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Home / India / Tribals celebrate after Netarhat firing-range veto

Tribals celebrate after Netarhat firing-range veto

We would be organising a series of celebratory events in both Latehar and Gumla districts throughout August: Ratan Tirkey
The tribal delegation with chief minister Hemant Soren at his office in Ranchi on Thursday.
The tribal delegation with chief minister Hemant Soren at his office in Ranchi on Thursday.
The Telegraph

Animesh Bisoee   |   Jamshedpur   |   Published 20.08.22, 01:24 AM

The Jharkhand government has said it would not re-notify Netarhat Field Firing Range, ending the three-decade-long agitation of lakhs of tribal villagers in Latehar and Gumla districts of the state.

To mark the cancellation of the firing range notification, tribals took out victory rallies in different parts of Ranchi on Friday.

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Former tribal advisory council member Ratan Tirkey, who met chief minister Hemant Soren on Thursday, said that “happiness fortnight” would be observed across Latehar and Gumla districts to mark the decision of the government.

 “We would be organising a series of celebratory events in both Latehar and Gumla districts throughout August. We would organise a mass celebration in September in which the chief minister would be invited as chief guest,” said Tirkey.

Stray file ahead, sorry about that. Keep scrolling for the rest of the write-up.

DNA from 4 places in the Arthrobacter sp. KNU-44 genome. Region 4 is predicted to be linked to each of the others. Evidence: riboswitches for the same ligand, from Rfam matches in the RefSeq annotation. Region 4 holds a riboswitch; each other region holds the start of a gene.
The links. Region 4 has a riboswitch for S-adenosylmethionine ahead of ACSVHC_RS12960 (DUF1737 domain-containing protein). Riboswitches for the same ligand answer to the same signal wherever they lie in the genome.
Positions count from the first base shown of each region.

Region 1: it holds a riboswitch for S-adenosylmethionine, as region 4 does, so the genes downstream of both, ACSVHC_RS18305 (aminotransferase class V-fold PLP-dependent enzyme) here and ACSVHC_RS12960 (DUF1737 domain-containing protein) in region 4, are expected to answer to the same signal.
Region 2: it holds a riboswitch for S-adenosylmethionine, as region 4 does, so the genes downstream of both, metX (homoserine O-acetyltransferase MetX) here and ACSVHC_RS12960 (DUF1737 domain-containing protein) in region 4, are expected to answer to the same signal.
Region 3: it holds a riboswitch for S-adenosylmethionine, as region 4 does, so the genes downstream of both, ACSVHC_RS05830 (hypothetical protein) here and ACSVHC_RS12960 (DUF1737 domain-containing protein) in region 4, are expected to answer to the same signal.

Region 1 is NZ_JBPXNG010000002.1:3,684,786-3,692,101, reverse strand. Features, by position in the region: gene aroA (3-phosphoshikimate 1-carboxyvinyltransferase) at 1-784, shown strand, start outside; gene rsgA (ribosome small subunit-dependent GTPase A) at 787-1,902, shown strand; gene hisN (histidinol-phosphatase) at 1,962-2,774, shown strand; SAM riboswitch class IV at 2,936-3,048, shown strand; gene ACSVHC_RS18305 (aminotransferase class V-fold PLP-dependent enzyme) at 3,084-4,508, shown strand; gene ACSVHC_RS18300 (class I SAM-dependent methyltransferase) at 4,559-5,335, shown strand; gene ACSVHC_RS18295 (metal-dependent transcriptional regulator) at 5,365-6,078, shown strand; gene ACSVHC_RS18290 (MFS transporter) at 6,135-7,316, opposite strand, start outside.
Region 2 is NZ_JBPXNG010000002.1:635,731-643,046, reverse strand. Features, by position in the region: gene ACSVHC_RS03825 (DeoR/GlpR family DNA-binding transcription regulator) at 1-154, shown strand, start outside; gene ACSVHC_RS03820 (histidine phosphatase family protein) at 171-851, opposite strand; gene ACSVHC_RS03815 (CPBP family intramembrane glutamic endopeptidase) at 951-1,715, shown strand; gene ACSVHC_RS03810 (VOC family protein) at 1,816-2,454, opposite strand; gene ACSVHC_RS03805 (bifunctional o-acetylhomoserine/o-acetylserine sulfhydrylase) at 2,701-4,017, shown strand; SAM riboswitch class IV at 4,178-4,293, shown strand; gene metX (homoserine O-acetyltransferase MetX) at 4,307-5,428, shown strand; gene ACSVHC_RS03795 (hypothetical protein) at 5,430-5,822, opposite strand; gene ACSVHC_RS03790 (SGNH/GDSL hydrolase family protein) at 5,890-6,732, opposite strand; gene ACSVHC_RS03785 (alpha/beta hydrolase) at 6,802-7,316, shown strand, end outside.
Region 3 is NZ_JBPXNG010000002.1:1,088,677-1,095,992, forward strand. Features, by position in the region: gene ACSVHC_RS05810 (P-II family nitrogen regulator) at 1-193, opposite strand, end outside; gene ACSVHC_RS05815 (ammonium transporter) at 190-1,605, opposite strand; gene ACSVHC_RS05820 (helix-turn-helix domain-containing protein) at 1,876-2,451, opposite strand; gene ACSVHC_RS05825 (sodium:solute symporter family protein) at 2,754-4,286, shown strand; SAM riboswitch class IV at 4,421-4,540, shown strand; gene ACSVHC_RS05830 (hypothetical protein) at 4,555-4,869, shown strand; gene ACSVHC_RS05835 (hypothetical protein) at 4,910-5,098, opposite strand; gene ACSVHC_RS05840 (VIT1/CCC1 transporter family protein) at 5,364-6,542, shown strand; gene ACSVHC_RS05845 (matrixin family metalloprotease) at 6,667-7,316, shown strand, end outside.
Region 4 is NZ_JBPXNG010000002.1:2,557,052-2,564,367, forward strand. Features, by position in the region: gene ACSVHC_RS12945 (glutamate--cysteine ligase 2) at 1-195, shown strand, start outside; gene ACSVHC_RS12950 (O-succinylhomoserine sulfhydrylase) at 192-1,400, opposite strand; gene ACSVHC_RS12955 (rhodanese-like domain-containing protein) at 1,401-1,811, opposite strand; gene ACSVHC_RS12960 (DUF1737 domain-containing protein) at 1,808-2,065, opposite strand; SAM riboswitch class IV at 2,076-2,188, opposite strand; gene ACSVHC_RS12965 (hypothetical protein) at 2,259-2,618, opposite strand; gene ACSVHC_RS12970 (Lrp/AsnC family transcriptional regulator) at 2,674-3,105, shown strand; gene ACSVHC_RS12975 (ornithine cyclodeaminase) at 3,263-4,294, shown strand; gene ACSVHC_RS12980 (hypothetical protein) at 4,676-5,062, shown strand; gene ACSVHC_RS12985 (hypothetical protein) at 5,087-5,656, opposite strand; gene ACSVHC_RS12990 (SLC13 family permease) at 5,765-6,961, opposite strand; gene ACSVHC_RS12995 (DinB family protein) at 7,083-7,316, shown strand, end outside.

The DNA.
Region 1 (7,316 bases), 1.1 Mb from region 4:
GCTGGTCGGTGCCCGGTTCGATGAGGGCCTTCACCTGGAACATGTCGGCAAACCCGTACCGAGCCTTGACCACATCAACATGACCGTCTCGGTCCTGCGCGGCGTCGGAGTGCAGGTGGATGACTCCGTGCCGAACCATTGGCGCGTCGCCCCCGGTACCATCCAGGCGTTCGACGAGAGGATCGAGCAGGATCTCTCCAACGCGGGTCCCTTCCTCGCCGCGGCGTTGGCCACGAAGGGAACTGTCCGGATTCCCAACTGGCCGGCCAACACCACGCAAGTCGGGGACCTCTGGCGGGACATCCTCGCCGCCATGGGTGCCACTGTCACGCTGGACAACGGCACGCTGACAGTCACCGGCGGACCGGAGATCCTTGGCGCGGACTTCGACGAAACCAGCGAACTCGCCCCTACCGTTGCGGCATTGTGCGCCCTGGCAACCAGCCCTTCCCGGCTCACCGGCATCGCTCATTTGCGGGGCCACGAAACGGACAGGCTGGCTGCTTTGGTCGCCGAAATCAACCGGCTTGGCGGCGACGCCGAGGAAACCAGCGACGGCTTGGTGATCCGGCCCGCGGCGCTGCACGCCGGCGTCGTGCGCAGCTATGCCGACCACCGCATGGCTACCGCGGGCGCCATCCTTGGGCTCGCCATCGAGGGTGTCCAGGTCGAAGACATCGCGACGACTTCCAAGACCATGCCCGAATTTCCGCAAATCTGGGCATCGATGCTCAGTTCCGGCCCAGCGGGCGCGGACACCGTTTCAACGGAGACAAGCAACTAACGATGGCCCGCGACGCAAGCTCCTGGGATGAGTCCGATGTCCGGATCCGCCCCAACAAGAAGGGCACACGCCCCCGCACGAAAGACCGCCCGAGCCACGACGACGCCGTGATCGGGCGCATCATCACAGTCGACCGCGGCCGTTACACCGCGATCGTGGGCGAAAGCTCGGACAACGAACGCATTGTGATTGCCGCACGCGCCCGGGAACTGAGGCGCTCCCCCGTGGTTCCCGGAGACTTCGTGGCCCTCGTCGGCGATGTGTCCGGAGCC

Tribals under the aegis of Kendriya Jan Sangarsh Samity, Latehar-Gumla, had been agitating against Netarhat Field Firing Range pilot project since the 1990s, when the erstwhile Bihar government had earmarked about 1,471sqkm in Netarhat Hills in Gumla and Latehar for field firing practice by the army, prior to the creation of what is now known as Jharkhand.

Two state notifications of November and March 25, 1992, under section 9(1) of the Manoeuvres Field Firing and Artillery Practices Act, 1938, notified this area for periodical field firing and artillery practice for 10 years.

Separate notifications in 1992 and again in 1999, extended the field firing and artillery practice till 11 May 2022, according to samity secretary Jerome Gerald Kujur.

Owing to enormous resistance on March 22, 1994, practice in the range by the army and the displacement of over 2 lakh tribals across 245 villages was stopped.

 “We had held a human chain protest in May and also submitted a memorandum to the governor (Ramesh Bais) earlier this year and also appealed to the state government for cancelling the notification which technically ended on May 11, 2022. We are happy that the chief minister has understood our concern,” said Kujur.

 A delegation of the samity-led by Kujur, Tirkey, tribal leader and among the founders of Ajsu, Prabhakar Tirkey met the chief minister on Thursday evening expressing their gratitude over the government's decision.

 “The government is sensitive towards indigenous people’s rights and protecting land and properties of tribals. It is our constant endeavour that the tribes of the state should work for the upliftment of the indigenous people,” Hemant said in a release issued by the chief minister’s secretariat on Thursday.

 “The movement had been going on against the firing range for nearly 30 years and the government has taken a decision in the interest of the natives. Work is being done to complete the process related to transfer of the 1,471sqkm land coming under the firing range to the locals,” he said.

Noted rights activists and economist Jean Drèze and farmers leader Mahendra Tikait had also extended support to the agitation of the tribals against the firing range in March this year.



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